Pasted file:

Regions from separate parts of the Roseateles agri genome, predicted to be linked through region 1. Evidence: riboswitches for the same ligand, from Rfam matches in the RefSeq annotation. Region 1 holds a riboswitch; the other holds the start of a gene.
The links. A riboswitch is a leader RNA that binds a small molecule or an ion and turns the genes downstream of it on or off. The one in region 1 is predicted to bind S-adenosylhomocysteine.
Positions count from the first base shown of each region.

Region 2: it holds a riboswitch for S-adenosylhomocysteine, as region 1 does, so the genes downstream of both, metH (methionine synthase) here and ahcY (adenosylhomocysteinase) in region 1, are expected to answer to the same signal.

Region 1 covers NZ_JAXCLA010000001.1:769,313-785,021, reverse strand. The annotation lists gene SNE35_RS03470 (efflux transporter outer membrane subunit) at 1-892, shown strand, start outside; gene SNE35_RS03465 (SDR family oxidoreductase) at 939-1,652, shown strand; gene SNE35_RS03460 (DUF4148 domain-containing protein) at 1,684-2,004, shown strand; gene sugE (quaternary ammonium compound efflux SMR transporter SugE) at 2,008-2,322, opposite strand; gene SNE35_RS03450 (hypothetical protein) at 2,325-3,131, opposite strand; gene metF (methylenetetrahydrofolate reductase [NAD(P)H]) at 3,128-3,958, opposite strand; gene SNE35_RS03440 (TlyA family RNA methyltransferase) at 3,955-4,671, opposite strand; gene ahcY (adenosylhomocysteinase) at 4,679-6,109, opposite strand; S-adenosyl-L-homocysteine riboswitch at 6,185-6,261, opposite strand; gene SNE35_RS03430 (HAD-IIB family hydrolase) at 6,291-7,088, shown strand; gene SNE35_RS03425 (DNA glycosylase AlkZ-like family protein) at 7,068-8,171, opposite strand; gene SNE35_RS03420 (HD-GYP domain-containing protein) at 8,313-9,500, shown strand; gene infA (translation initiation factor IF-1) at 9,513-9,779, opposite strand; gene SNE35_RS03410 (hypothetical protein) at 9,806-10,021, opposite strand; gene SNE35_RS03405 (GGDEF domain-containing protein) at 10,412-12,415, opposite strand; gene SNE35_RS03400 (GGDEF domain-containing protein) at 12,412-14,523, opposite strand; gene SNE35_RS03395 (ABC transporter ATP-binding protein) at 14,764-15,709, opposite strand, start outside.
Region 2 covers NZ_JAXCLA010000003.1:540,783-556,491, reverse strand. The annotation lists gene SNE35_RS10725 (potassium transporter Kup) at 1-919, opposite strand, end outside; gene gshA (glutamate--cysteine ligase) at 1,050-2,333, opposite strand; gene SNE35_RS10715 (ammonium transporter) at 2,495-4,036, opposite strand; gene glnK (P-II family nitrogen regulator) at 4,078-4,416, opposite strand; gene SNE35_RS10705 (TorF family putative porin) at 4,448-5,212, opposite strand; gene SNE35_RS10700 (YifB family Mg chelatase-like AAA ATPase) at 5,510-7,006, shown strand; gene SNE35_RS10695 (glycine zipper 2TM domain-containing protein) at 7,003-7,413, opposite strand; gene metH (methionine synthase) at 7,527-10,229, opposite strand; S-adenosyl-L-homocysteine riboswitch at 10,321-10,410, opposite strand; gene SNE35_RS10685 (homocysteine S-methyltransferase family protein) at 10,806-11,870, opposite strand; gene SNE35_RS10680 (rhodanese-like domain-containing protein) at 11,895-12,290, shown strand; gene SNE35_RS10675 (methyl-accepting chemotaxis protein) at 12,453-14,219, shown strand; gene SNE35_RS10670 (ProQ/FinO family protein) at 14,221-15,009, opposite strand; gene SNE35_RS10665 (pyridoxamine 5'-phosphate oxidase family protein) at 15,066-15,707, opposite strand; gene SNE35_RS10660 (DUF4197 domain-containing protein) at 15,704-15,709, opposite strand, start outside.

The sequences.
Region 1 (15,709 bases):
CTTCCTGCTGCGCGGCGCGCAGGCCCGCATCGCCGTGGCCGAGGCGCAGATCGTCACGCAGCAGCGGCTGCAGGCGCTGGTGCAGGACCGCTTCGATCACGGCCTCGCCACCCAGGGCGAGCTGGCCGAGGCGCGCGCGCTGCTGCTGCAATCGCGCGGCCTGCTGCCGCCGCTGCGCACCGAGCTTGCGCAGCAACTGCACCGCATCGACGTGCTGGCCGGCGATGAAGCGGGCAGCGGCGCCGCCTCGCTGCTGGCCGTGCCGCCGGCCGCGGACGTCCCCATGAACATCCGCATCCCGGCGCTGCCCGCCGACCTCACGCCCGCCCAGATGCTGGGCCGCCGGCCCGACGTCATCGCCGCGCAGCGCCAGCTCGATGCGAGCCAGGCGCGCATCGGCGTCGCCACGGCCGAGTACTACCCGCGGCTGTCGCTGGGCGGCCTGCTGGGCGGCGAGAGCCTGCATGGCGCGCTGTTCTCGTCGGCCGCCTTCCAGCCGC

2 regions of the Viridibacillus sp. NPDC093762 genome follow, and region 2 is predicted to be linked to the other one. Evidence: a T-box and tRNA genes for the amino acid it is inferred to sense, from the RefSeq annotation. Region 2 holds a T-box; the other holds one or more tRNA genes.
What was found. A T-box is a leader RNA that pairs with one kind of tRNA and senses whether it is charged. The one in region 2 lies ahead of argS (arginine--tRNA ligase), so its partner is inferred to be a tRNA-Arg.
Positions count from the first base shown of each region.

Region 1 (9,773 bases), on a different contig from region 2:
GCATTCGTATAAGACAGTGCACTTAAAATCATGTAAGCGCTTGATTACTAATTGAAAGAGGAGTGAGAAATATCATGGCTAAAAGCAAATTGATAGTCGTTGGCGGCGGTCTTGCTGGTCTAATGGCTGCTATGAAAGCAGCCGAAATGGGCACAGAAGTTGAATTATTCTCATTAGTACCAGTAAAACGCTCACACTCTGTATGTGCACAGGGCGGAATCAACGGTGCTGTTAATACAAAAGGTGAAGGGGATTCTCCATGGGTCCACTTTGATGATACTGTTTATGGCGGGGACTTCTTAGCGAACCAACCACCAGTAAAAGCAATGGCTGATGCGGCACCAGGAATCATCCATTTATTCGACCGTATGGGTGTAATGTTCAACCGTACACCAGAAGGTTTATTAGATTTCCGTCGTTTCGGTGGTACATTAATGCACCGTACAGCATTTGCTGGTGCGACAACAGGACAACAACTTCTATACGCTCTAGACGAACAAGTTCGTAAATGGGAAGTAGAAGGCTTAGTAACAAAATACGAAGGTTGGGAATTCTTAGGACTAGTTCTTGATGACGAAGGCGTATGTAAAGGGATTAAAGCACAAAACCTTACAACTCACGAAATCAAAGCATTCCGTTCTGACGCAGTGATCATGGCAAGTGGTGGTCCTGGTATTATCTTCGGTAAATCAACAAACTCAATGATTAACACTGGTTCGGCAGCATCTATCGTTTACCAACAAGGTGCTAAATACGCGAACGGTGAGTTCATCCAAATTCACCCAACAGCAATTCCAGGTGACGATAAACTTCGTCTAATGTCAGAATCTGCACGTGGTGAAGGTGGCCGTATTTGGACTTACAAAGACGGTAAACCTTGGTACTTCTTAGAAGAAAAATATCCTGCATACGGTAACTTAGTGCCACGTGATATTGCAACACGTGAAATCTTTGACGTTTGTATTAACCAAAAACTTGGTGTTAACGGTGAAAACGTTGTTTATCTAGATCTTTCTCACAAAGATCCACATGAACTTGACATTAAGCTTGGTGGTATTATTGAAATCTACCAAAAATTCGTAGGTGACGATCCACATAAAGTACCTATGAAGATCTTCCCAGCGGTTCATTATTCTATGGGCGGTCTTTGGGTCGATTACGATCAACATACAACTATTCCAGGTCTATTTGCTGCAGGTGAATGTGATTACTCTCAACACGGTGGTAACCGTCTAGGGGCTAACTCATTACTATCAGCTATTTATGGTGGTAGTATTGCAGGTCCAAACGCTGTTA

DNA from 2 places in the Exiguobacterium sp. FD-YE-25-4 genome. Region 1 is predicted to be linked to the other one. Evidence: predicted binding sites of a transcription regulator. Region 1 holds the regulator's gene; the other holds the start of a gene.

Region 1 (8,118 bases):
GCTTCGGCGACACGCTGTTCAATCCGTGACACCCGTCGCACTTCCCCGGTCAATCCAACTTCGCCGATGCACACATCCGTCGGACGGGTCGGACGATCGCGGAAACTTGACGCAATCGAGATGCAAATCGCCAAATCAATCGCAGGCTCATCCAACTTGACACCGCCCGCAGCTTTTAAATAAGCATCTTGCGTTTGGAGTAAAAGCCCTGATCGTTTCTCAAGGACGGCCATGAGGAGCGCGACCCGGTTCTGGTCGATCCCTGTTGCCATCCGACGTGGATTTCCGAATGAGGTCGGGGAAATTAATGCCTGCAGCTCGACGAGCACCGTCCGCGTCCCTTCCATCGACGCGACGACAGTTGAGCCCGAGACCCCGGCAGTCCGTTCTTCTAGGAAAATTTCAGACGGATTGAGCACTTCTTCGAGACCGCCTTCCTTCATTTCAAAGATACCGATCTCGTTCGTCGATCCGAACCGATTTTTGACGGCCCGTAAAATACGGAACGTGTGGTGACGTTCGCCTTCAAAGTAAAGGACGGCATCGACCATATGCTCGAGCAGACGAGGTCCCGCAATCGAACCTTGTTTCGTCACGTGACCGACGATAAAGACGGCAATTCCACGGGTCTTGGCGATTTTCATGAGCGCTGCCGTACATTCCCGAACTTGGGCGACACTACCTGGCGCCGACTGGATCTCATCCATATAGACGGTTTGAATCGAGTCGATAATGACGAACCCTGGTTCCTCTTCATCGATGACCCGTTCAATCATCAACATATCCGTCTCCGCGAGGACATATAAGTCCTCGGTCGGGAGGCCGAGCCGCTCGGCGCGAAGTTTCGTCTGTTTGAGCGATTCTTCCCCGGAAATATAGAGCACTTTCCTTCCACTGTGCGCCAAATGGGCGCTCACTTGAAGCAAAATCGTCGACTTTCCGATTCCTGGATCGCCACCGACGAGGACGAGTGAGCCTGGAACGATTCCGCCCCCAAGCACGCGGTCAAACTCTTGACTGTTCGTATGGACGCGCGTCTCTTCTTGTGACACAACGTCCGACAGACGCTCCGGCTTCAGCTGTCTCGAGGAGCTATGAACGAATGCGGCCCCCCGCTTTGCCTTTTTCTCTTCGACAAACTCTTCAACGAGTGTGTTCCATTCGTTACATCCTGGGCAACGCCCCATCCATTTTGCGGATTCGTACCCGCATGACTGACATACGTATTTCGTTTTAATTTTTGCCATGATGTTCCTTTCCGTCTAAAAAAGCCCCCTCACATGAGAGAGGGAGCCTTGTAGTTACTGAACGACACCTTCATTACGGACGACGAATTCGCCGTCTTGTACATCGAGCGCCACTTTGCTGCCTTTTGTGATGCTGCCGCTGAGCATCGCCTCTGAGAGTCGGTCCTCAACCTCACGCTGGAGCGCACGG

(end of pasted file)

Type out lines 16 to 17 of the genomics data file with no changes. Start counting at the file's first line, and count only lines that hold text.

Region 1 (8,118 bases):
GCTTCGGCGACACGCTGTTCAATCCGTGACACCCGTCGCACTTCCCCGGTCAATCCAACTTCGCCGATGCACACATCCGTCGGACGGGTCGGACGATCGCGGAAACTTGACGCAATCGAGATGCAAATCGCCAAATCAATCGCAGGCTCATCCAACTTGACACCGCCCGCAGCTTTTAAATAAGCATCTTGCGTTTGGAGTAAAAGCCCTGATCGTTTCTCAAGGACGGCCATGAGGAGCGCGACCCGGTTCTGGTCGATCCCTGTTGCCATCCGACGTGGATTTCCGAATGAGGTCGGGGAAATTAATGCCTGCAGCTCGACGAGCACCGTCCGCGTCCCTTCCATCGACGCGACGACAGTTGAGCCCGAGACCCCGGCAGTCCGTTCTTCTAGGAAAATTTCAGACGGATTGAGCACTTCTTCGAGACCGCCTTCCTTCATTTCAAAGATACCGATCTCGTTCGTCGATCCGAACCGATTTTTGACGGCCCGTAAAATACGGAACGTGTGGTGACGTTCGCCTTCAAAGTAAAGGACGGCATCGACCATATGCTCGAGCAGACGAGGTCCCGCAATCGAACCTTGTTTCGTCACGTGACCGACGATAAAGACGGCAATTCCACGGGTCTTGGCGATTTTCATGAGCGCTGCCGTACATTCCCGAACTTGGGCGACACTACCTGGCGCCGACTGGATCTCATCCATATAGACGGTTTGAATCGAGTCGATAATGACGAACCCTGGTTCCTCTTCATCGATGACCCGTTCAATCATCAACATATCCGTCTCCGCGAGGACATATAAGTCCTCGGTCGGGAGGCCGAGCCGCTCGGCGCGAAGTTTCGTCTGTTTGAGCGATTCTTCCCCGGAAATATAGAGCACTTTCCTTCCACTGTGCGCCAAATGGGCGCTCACTTGAAGCAAAATCGTCGACTTTCCGATTCCTGGATCGCCACCGACGAGGACGAGTGAGCCTGGAACGATTCCGCCCCCAAGCACGCGGTCAAACTCTTGACTGTTCGTATGGACGCGCGTCTCTTCTTGTGACACAACGTCCGACAGACGCTCCGGCTTCAGCTGTCTCGAGGAGCTATGAACGAATGCGGCCCCCCGCTTTGCCTTTTTCTCTTCGACAAACTCTTCAACGAGTGTGTTCCATTCGTTACATCCTGGGCAACGCCCCATCCATTTTGCGGATTCGTACCCGCATGACTGACATACGTATTTCGTTTTAATTTTTGCCATGATGTTCCTTTCCGTCTAAAAAAGCCCCCTCACATGAGAGAGGGAGCCTTGTAGTTACTGAACGACACCTTCATTACGGACGACGAATTCGCCGTCTTGTACATCGAGCGCCACTTTGCTGCCTTTTGTGATGCTGCCGCTGAGCATCGCCTCTGAGAGTCGGTCCTCAACCTCACGCTGGAGCGCACGG